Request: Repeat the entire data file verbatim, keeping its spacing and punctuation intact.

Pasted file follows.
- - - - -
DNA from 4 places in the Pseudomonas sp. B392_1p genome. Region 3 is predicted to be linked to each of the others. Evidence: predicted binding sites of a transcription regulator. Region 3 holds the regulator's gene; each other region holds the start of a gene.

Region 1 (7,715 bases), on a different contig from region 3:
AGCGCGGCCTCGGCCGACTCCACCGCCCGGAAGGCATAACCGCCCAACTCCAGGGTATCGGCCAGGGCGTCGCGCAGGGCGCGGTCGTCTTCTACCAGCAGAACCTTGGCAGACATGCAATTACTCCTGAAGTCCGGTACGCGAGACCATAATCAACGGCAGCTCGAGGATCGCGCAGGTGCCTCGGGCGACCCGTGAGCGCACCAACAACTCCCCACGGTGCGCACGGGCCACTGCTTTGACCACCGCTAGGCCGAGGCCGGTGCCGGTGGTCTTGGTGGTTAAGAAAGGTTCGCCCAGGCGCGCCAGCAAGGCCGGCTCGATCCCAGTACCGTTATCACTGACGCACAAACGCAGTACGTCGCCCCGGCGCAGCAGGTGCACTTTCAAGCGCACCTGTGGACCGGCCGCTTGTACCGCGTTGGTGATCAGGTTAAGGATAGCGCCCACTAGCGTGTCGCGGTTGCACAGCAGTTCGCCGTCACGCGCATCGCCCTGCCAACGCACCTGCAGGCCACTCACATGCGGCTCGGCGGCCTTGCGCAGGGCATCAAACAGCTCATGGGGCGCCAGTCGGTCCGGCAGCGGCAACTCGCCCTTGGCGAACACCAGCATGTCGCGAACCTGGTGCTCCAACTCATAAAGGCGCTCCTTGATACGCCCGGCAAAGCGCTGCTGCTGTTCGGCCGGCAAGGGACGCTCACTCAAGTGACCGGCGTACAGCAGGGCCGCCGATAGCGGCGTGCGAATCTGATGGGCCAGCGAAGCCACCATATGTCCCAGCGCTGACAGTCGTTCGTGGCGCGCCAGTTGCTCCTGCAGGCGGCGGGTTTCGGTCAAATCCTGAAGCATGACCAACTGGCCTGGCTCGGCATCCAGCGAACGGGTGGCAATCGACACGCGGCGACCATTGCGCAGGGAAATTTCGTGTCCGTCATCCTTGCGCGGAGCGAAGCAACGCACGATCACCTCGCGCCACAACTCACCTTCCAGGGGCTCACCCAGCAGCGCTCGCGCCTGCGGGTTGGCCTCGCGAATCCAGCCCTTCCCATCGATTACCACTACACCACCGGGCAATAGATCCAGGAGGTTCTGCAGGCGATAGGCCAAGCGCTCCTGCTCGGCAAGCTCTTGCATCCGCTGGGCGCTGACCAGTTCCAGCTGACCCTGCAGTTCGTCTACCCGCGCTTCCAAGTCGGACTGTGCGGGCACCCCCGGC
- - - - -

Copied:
DNA from 4 places in the Pseudomonas sp. B392_1p genome. Region 3 is predicted to be linked to each of the others. Evidence: predicted binding sites of a transcription regulator. Region 3 holds the regulator's gene; each other region holds the start of a gene.

Region 1 (7,715 bases), on a different contig from region 3:
AGCGCGGCCTCGGCCGACTCCACCGCCCGGAAGGCATAACCGCCCAACTCCAGGGTATCGGCCAGGGCGTCGCGCAGGGCGCGGTCGTCTTCTACCAGCAGAACCTTGGCAGACATGCAATTACTCCTGAAGTCCGGTACGCGAGACCATAATCAACGGCAGCTCGAGGATCGCGCAGGTGCCTCGGGCGACCCGTGAGCGCACCAACAACTCCCCACGGTGCGCACGGGCCACTGCTTTGACCACCGCTAGGCCGAGGCCGGTGCCGGTGGTCTTGGTGGTTAAGAAAGGTTCGCCCAGGCGCGCCAGCAAGGCCGGCTCGATCCCAGTACCGTTATCACTGACGCACAAACGCAGTACGTCGCCCCGGCGCAGCAGGTGCACTTTCAAGCGCACCTGTGGACCGGCCGCTTGTACCGCGTTGGTGATCAGGTTAAGGATAGCGCCCACTAGCGTGTCGCGGTTGCACAGCAGTTCGCCGTCACGCGCATCGCCCTGCCAACGCACCTGCAGGCCACTCACATGCGGCTCGGCGGCCTTGCGCAGGGCATCAAACAGCTCATGGGGCGCCAGTCGGTCCGGCAGCGGCAACTCGCCCTTGGCGAACACCAGCATGTCGCGAACCTGGTGCTCCAACTCATAAAGGCGCTCCTTGATACGCCCGGCAAAGCGCTGCTGCTGTTCGGCCGGCAAGGGACGCTCACTCAAGTGACCGGCGTACAGCAGGGCCGCCGATAGCGGCGTGCGAATCTGATGGGCCAGCGAAGCCACCATATGTCCCAGCGCTGACAGTCGTTCGTGGCGCGCCAGTTGCTCCTGCAGGCGGCGGGTTTCGGTCAAATCCTGAAGCATGACCAACTGGCCTGGCTCGGCATCCAGCGAACGGGTGGCAATCGACACGCGGCGACCATTGCGCAGGGAAATTTCGTGTCCGTCATCCTTGCGCGGAGCGAAGCAACGCACGATCACCTCGCGCCACAACTCACCTTCCAGGGGCTCACCCAGCAGCGCTCGCGCCTGCGGGTTGGCCTCGCGAATCCAGCCCTTCCCATCGATTACCACTACACCACCGGGCAATAGATCCAGGAGGTTCTGCAGGCGATAGGCCAAGCGCTCCTGCTCGGCAAGCTCTTGCATCCGCTGGGCGCTGACCAGTTCCAGCTGACCCTGCAGTTCGTCTACCCGCGCTTCCAAGTCGGACTGTGCGGGCACCCCCGGC